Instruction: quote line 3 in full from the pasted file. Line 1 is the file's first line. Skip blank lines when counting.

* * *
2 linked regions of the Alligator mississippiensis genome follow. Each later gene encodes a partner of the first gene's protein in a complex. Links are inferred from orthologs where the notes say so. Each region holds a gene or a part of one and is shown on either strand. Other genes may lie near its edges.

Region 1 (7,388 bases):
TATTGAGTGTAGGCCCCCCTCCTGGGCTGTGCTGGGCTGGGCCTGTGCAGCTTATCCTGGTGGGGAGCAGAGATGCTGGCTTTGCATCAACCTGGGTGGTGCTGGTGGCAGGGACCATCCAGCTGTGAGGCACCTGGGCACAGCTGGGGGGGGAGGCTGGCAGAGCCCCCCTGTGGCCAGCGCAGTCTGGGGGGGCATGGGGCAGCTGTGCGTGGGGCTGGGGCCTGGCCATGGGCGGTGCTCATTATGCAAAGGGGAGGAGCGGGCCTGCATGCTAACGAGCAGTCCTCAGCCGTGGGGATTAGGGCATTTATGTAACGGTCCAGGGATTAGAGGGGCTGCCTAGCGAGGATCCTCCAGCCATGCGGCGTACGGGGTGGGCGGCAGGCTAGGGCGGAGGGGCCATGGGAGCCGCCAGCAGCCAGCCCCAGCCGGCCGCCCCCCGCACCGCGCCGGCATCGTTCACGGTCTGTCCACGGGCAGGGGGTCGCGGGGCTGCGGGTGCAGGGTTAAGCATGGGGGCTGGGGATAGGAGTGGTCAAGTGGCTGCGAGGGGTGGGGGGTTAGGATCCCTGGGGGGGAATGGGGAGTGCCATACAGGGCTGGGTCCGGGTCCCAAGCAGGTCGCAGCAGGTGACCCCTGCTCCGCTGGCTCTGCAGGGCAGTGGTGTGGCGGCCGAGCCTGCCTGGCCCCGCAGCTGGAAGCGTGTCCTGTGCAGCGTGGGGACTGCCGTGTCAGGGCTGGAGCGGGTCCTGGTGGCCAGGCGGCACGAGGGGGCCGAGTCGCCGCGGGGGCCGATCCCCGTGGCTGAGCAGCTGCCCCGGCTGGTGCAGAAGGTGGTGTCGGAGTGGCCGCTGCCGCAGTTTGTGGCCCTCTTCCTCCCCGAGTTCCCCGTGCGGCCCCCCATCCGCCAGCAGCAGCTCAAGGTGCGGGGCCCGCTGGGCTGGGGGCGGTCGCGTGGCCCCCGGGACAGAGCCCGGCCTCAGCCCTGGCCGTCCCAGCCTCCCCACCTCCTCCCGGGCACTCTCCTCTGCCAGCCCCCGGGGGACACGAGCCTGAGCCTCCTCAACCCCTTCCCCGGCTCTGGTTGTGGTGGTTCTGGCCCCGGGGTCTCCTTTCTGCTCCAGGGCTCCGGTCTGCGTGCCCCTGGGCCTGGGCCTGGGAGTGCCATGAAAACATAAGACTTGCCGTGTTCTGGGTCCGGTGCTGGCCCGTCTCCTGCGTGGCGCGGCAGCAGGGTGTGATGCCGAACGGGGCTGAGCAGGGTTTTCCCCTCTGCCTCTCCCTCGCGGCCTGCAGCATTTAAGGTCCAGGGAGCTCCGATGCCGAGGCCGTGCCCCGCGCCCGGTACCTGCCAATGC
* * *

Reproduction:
TATTGAGTGTAGGCCCCCCTCCTGGGCTGTGCTGGGCTGGGCCTGTGCAGCTTATCCTGGTGGGGAGCAGAGATGCTGGCTTTGCATCAACCTGGGTGGTGCTGGTGGCAGGGACCATCCAGCTGTGAGGCACCTGGGCACAGCTGGGGGGGGAGGCTGGCAGAGCCCCCCTGTGGCCAGCGCAGTCTGGGGGGGCATGGGGCAGCTGTGCGTGGGGCTGGGGCCTGGCCATGGGCGGTGCTCATTATGCAAAGGGGAGGAGCGGGCCTGCATGCTAACGAGCAGTCCTCAGCCGTGGGGATTAGGGCATTTATGTAACGGTCCAGGGATTAGAGGGGCTGCCTAGCGAGGATCCTCCAGCCATGCGGCGTACGGGGTGGGCGGCAGGCTAGGGCGGAGGGGCCATGGGAGCCGCCAGCAGCCAGCCCCAGCCGGCCGCCCCCCGCACCGCGCCGGCATCGTTCACGGTCTGTCCACGGGCAGGGGGTCGCGGGGCTGCGGGTGCAGGGTTAAGCATGGGGGCTGGGGATAGGAGTGGTCAAGTGGCTGCGAGGGGTGGGGGGTTAGGATCCCTGGGGGGGAATGGGGAGTGCCATACAGGGCTGGGTCCGGGTCCCAAGCAGGTCGCAGCAGGTGACCCCTGCTCCGCTGGCTCTGCAGGGCAGTGGTGTGGCGGCCGAGCCTGCCTGGCCCCGCAGCTGGAAGCGTGTCCTGTGCAGCGTGGGGACTGCCGTGTCAGGGCTGGAGCGGGTCCTGGTGGCCAGGCGGCACGAGGGGGCCGAGTCGCCGCGGGGGCCGATCCCCGTGGCTGAGCAGCTGCCCCGGCTGGTGCAGAAGGTGGTGTCGGAGTGGCCGCTGCCGCAGTTTGTGGCCCTCTTCCTCCCCGAGTTCCCCGTGCGGCCCCCCATCCGCCAGCAGCAGCTCAAGGTGCGGGGCCCGCTGGGCTGGGGGCGGTCGCGTGGCCCCCGGGACAGAGCCCGGCCTCAGCCCTGGCCGTCCCAGCCTCCCCACCTCCTCCCGGGCACTCTCCTCTGCCAGCCCCCGGGGGACACGAGCCTGAGCCTCCTCAACCCCTTCCCCGGCTCTGGTTGTGGTGGTTCTGGCCCCGGGGTCTCCTTTCTGCTCCAGGGCTCCGGTCTGCGTGCCCCTGGGCCTGGGCCTGGGAGTGCCATGAAAACATAAGACTTGCCGTGTTCTGGGTCCGGTGCTGGCCCGTCTCCTGCGTGGCGCGGCAGCAGGGTGTGATGCCGAACGGGGCTGAGCAGGGTTTTCCCCTCTGCCTCTCCCTCGCGGCCTGCAGCATTTAAGGTCCAGGGAGCTCCGATGCCGAGGCCGTGCCCCGCGCCCGGTACCTGCCAATGC